Standards – Part 2

How do different economic regions arrive at a uniform standard? On the local level, e.g. in Germany, DIN, and in Europe the transnational committee CEN, harmonize standards and make them available as EN. Harmonized here means “recognized”.

In the USA, similar to the EU, standards are worked out by associations such as API, UL and ANSI. Standards are regularly recognized in other economic areas or carried over to local standards. Committees active worldwide in this area are ISO and IEC. If worldwide agreements could not be reached, this causes problems in local recognition that turn up again in the non-harmonized parts of a standard. Non-harmonized means that parts of the recognized standard are different or invalid. There are local peculiarities, e.g., in China, with the GB and GB/T standards and, in Russia, with the TR CU and GOST-R.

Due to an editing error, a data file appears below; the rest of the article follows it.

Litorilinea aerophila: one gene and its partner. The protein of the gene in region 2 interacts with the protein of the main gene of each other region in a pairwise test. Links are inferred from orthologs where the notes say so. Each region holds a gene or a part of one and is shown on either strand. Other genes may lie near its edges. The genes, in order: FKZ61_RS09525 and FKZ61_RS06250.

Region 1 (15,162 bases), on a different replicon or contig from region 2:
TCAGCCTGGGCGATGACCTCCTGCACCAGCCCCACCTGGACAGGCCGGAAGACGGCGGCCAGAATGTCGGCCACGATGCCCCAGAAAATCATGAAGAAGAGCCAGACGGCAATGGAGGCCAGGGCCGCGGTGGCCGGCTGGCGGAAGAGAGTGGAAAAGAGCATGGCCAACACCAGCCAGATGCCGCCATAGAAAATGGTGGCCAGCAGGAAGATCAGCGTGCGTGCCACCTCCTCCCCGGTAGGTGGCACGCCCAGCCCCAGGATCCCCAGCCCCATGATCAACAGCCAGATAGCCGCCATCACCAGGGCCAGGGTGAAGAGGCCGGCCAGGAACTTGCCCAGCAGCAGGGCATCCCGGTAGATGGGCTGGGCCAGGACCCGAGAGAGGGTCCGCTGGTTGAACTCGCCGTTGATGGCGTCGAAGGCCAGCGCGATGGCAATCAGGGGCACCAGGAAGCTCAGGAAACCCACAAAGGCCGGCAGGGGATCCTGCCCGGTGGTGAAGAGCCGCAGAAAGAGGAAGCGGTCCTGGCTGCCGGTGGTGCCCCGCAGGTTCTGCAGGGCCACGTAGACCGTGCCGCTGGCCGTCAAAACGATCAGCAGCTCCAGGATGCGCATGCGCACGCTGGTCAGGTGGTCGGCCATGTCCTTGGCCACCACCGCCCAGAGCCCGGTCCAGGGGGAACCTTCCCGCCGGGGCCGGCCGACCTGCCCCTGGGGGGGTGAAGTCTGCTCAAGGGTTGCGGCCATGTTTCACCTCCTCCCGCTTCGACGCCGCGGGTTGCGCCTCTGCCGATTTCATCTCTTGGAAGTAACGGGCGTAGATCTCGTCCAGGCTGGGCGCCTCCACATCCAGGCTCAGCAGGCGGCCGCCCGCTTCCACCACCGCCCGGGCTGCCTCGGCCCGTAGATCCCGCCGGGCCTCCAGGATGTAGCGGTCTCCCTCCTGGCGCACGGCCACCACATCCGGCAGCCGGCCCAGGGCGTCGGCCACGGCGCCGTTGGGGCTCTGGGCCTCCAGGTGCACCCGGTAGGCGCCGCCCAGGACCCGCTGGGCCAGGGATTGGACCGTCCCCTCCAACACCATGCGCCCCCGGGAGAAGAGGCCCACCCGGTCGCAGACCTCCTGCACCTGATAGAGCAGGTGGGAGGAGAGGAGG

The target market of a product is important for technical editing: where it is being introduced to the market, which standards must be complied with. As we are part of worldwide trade, there are accordingly innumerable possibilities. You will get to know the most important standards for technical editing in the last part of this series.